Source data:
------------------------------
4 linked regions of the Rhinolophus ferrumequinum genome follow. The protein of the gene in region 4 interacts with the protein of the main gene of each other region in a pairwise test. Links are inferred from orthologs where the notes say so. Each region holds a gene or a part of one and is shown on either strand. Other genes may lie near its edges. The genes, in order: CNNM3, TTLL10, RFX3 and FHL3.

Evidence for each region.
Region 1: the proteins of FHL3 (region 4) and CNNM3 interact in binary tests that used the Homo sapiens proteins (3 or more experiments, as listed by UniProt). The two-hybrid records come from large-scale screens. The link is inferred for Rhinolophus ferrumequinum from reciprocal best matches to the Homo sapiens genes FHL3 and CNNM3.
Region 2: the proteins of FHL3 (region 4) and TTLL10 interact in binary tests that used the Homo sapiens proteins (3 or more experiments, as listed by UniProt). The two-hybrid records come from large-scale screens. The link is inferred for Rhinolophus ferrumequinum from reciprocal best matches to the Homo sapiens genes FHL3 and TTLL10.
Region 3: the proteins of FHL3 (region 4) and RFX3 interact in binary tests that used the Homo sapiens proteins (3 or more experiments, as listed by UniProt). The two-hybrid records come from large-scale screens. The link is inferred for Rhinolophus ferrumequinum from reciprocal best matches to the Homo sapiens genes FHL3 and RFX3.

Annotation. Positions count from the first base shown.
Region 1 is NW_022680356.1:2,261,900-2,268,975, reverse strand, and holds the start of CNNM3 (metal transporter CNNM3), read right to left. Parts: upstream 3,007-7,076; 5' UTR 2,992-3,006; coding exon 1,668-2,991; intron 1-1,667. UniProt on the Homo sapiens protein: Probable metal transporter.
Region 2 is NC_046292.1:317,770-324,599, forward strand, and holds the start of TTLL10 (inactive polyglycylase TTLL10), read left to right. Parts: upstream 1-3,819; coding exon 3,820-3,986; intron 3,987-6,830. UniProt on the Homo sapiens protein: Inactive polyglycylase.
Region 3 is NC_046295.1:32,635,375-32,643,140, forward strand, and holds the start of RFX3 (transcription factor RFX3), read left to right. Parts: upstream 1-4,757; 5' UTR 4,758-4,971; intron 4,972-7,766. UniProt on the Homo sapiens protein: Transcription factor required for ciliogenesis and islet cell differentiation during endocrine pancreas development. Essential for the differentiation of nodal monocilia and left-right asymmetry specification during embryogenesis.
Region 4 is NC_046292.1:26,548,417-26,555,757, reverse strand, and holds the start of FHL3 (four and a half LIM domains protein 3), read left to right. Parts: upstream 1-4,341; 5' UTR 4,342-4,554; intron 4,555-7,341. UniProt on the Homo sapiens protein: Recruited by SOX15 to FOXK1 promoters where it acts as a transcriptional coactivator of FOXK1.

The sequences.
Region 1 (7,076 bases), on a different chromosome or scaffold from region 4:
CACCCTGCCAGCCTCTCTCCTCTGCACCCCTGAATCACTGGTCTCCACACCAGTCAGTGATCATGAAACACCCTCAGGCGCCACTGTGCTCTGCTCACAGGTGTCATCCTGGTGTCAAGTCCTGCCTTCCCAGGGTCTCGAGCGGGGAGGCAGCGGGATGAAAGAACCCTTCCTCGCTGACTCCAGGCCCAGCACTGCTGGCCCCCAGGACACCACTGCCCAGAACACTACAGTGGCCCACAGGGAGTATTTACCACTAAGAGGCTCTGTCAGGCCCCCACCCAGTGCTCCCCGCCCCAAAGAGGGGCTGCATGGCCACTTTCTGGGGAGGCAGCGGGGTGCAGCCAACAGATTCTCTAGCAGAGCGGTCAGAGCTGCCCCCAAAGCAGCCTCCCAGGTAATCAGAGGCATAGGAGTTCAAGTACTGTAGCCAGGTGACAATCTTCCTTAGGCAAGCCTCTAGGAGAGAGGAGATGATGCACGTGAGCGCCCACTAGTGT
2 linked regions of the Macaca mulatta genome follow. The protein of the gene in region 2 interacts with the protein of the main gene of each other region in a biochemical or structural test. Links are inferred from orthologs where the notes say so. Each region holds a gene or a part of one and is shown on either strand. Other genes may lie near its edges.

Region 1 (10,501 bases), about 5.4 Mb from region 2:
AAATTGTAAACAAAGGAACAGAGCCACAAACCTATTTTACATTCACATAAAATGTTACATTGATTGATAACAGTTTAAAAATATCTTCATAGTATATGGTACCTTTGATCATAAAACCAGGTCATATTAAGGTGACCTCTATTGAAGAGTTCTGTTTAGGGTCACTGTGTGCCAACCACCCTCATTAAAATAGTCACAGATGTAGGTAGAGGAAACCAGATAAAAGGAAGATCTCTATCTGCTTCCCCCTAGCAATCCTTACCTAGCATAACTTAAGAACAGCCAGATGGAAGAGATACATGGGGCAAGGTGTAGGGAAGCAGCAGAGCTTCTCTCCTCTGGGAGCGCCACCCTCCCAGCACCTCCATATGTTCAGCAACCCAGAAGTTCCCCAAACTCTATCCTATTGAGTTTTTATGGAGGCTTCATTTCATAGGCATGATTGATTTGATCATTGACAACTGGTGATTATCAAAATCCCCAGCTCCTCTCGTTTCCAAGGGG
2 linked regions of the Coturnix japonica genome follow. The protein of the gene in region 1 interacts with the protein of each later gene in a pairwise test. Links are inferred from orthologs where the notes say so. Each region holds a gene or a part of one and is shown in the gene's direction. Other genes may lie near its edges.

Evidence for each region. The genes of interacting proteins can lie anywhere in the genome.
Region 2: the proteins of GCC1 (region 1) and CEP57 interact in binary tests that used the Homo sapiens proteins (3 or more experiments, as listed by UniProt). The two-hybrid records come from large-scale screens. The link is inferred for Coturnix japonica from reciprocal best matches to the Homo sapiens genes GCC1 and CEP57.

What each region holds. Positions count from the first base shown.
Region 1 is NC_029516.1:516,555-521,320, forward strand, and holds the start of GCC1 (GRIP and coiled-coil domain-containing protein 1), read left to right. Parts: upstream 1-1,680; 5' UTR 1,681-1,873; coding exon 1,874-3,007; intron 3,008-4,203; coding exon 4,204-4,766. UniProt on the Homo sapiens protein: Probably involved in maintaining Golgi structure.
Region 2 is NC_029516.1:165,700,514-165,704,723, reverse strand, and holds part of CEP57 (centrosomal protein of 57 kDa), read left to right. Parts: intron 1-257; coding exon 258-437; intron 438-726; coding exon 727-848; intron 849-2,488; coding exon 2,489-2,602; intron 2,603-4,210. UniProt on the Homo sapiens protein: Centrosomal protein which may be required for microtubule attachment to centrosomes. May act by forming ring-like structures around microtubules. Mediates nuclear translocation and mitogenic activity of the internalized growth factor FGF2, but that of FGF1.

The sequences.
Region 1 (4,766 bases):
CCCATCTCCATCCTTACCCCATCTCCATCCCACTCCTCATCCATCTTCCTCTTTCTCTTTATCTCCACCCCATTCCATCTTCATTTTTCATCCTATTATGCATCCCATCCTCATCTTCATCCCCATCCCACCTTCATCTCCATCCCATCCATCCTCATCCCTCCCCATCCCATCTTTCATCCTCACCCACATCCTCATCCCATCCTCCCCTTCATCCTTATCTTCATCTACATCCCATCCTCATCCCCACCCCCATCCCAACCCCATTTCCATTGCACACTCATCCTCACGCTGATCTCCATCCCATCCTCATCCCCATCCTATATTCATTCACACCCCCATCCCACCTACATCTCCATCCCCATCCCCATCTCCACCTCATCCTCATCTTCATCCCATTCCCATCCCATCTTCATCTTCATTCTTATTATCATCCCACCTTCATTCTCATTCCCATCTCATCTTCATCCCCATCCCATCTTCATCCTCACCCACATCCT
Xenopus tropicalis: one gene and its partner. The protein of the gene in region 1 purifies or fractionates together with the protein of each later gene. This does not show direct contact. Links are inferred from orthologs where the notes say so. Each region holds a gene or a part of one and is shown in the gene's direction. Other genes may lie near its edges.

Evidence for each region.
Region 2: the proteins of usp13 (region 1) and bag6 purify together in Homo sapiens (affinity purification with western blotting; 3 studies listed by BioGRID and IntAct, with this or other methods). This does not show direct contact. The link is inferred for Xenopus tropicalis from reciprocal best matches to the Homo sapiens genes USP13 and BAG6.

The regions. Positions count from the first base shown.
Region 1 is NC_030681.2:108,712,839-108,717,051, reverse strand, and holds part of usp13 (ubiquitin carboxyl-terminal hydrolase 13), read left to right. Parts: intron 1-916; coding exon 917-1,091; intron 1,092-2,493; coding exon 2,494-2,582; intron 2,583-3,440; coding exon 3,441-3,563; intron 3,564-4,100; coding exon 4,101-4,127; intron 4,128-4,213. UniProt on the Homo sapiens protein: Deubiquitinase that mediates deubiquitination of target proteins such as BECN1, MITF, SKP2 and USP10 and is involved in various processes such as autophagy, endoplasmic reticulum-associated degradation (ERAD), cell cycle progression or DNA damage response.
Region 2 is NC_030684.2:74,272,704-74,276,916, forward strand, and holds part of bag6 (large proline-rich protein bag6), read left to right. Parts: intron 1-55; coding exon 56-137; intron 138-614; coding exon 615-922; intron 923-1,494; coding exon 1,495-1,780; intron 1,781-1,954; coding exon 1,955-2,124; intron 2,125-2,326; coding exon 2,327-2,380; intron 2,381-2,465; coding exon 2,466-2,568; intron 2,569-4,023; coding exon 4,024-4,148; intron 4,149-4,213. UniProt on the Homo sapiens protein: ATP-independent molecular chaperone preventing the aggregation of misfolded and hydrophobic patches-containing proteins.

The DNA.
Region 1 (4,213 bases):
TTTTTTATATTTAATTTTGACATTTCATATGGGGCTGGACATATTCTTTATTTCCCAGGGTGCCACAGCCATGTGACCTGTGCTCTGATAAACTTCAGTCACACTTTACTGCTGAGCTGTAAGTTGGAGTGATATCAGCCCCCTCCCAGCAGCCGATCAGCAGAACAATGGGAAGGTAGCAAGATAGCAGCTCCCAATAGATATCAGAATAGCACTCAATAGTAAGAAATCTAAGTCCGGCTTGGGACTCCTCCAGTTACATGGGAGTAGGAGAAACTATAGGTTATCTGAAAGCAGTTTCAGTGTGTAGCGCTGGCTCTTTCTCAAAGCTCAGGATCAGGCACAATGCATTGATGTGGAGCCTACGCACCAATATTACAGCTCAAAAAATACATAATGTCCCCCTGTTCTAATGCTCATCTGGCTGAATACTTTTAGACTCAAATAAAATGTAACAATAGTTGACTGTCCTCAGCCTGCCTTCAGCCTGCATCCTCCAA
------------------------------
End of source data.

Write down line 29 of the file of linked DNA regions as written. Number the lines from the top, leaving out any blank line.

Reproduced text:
The regions. Positions count from the first base shown.